Negotiations continued late in the evening. Also, Cyprus expects Greek support in Eurogroup. Bank employee unions warned that they would go on strike Tuesday if the decisions don’t safeguard employees’ jobs and providence funds.
Cypriot President Nicos Anastasiades arrived in Brussels on Sunday afternoon for talks with European Commission President Jose Manuel Barroso, European Council chief Herman Van Rompuy, European Central Bank head Mario Draghi, European Economic and Monetary Affairs Commissioner Olli Rehn and International Monetary Fund managing director Christine Lagarde, ekathimerini.com reports. The trip comes after a day of talks between Cyprus and the EU and IMF ended inconclusively. Cyprus needs to raise EUR 5.8bln to qualify for a 10bn bailout. Cypriot leaders are struggling to agree how to raise the money. Also, ahead of the crucial Eurogroup session on Sunday evening, Cypriots expect strong support from Athens, after the island’s President has already confirmed Greece’s backing throughout the crisis.European Union economics chief Olli Rehn warned that any agreement would be painful for Cypriots. “The European Commission is working hard to facilitate a solution to help Cyprus. We recognise the progress now being made by the Cypriot government towards a solution which can pave the way for an agreement on a financial assistance programme for Cyprus. It is essential that an agreement is reached by the Eurogroup on Sunday evening in Brussels on a financial assistance programme for Cyprus. Cyprus has been at loggerheads with its European partners in recent days over an initially agreed and later abandoned bank-deposit levy.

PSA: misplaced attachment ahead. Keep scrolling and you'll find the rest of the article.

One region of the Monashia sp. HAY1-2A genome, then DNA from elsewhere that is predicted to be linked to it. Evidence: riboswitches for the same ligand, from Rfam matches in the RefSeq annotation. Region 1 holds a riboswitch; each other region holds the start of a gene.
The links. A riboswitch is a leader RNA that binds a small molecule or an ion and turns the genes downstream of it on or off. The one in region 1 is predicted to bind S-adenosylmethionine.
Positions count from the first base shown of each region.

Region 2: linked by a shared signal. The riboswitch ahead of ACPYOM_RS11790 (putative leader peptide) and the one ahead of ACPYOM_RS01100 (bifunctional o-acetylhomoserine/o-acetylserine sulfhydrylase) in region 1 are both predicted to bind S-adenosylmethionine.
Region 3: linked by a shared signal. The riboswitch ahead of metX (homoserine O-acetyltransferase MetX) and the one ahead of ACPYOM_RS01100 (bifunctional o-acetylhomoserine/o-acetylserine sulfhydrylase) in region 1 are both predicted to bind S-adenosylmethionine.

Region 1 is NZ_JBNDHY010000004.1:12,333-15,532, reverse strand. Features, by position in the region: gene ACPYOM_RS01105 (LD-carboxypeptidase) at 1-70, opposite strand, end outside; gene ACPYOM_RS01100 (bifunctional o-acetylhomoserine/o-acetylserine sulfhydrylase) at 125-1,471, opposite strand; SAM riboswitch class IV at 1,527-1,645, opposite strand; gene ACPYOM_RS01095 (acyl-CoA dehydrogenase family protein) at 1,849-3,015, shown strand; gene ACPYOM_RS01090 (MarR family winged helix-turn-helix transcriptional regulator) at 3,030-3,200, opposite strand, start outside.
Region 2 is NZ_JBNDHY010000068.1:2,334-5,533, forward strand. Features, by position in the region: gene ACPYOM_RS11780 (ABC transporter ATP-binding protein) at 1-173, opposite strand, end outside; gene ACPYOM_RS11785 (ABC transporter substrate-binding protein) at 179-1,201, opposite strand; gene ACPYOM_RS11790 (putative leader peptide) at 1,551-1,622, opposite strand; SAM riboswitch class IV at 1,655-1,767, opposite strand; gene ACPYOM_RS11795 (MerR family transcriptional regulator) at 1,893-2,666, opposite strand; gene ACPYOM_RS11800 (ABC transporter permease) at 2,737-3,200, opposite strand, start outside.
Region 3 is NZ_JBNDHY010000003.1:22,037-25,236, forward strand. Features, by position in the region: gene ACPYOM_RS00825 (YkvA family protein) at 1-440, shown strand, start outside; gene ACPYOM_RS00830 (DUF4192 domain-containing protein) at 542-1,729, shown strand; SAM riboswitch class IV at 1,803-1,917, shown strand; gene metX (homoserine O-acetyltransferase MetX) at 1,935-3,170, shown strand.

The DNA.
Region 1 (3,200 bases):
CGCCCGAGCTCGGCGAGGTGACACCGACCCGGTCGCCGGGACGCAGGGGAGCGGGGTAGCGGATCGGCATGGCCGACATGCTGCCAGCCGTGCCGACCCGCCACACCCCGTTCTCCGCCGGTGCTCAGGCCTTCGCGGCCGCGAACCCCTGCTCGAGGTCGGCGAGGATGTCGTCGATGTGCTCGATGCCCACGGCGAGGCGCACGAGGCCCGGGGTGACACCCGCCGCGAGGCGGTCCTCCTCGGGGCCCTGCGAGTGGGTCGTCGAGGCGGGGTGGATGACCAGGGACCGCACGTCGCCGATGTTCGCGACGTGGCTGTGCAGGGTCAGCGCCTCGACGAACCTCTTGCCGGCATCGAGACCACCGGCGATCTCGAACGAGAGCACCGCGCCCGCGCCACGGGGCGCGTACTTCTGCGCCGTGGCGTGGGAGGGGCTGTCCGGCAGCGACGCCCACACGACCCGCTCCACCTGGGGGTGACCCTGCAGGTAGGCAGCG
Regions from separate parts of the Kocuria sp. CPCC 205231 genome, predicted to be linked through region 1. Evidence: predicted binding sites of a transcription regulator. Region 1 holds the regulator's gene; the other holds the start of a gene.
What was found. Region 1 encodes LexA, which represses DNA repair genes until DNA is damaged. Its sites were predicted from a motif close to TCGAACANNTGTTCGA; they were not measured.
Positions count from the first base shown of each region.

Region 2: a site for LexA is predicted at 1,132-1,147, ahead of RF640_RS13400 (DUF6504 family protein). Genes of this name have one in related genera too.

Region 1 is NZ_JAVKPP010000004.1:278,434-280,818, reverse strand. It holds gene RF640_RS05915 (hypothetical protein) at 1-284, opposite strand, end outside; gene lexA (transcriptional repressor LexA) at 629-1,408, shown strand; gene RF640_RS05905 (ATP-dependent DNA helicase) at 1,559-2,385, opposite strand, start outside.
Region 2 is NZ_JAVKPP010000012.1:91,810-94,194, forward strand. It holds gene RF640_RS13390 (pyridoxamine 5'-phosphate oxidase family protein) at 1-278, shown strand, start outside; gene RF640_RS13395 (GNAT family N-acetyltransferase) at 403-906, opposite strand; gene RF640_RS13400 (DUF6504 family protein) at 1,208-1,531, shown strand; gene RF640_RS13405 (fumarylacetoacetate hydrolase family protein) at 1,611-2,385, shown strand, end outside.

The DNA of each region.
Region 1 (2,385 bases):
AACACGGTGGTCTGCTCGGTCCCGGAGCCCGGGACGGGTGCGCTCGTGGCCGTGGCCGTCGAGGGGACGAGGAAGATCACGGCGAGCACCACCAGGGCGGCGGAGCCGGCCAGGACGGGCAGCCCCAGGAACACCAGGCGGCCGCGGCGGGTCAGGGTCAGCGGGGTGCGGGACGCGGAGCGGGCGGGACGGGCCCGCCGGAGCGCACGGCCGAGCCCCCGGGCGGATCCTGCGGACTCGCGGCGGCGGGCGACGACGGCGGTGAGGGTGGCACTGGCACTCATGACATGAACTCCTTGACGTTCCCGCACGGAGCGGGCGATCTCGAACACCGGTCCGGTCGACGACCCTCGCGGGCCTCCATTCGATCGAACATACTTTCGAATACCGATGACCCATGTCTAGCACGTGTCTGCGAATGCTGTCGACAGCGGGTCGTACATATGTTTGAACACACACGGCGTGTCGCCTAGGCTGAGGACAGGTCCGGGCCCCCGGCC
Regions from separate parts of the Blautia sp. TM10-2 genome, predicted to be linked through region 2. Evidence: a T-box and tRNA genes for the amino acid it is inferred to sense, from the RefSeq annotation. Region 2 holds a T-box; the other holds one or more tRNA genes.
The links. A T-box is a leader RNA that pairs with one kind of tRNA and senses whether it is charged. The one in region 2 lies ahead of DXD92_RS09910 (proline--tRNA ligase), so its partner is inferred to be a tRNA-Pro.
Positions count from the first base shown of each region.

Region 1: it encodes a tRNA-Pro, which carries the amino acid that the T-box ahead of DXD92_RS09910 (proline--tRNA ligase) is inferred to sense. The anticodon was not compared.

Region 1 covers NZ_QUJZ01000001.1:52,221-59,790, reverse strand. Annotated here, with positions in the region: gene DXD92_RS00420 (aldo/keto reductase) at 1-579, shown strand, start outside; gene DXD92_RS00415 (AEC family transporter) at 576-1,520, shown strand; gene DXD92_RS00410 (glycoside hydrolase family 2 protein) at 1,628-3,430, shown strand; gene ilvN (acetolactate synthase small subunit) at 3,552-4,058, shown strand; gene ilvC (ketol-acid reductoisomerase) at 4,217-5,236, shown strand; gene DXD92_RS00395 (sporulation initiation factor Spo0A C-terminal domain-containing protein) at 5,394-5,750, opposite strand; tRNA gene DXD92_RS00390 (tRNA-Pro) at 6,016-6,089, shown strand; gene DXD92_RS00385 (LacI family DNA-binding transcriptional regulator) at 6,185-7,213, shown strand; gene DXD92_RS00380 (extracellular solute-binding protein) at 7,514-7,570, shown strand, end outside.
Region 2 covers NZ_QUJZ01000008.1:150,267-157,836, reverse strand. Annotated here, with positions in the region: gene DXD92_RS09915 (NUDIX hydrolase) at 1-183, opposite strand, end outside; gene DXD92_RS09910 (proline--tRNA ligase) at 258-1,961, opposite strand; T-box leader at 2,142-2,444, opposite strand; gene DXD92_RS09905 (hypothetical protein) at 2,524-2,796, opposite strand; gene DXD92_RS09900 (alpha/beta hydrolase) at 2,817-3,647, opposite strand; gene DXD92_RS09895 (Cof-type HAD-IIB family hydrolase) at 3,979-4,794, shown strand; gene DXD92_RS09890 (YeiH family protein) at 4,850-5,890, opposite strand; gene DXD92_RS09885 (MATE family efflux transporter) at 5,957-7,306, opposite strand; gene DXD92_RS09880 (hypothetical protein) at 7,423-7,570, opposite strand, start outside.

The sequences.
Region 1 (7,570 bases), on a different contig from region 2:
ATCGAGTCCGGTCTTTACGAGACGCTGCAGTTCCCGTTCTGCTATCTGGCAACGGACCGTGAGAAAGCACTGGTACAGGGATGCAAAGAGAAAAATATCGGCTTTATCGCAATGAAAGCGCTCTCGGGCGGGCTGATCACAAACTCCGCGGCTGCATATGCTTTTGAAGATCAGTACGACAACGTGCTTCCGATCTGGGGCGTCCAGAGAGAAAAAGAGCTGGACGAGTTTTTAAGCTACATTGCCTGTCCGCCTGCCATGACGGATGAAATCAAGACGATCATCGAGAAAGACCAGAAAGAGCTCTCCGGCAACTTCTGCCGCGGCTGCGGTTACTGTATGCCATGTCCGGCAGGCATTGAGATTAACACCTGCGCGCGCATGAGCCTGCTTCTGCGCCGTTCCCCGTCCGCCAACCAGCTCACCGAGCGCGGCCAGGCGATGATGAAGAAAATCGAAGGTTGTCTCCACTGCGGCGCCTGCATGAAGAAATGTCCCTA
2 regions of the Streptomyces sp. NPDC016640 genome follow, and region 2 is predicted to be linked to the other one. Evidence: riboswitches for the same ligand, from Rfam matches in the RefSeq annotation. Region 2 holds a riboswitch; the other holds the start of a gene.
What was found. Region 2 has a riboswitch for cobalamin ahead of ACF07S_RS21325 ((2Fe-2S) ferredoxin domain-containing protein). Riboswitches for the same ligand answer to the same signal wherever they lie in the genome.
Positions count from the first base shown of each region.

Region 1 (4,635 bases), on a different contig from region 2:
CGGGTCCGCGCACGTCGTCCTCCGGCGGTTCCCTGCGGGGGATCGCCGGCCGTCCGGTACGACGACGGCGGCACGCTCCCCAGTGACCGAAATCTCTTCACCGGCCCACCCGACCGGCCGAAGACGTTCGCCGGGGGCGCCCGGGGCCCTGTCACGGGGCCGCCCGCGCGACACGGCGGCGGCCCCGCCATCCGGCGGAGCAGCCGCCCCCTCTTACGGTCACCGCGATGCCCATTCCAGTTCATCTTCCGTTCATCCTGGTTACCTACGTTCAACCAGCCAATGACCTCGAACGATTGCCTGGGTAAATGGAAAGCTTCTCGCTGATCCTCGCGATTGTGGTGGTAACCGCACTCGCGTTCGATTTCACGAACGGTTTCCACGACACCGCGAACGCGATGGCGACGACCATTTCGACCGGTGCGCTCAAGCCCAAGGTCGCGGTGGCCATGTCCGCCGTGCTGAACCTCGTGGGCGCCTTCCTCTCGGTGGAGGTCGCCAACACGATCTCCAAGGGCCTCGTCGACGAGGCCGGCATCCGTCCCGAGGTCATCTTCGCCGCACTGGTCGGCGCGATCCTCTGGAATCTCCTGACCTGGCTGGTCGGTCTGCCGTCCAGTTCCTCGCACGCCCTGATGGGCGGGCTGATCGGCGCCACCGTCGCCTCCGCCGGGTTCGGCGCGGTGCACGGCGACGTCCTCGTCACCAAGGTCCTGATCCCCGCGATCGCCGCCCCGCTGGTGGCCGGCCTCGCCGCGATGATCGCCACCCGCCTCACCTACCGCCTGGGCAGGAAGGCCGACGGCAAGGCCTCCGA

But late Saturday, the country’s president Nicos Anastasiades expressed hope that a deal could be reached soon. German Chancellor Angela Merkel expressed frustration Friday with the way Cyprus is handling its bailout crisis. According to senior party officials who attended the meeting, Merkel said Cyprus appears to be waiting to see which side will blink first.On Friday, the Parliament in Nicosia adopted two key bills that would allow it to close down Cyprus Popular Bank, its second largest bank, and aggressively curtail the free flow of money on the island in a bid to avoid a meltdown of the country’s financial system before Monday evening, when the European Central Bank has said it would cut off emergency liquidity for the country’s banks. The bank restructuring law would see depositors in Popular Bank, also known as Laiki Bank, lose as much as 40 per cent of their savings above EUR 100,000, Cypriot and European officials said. European and Cypriot officials familiar with the latest plans said they left a funding hole of some EUR 3 bln.As details of the latest plan emerged late Friday and Saturday, there were signs that the country may be forced to also resolve Bank of Cyprus, its biggest lender. But in a call Friday evening, senior European finance-ministry officials expressed doubts that the plan would raise enough money to protect the lender, according to two officials on the call.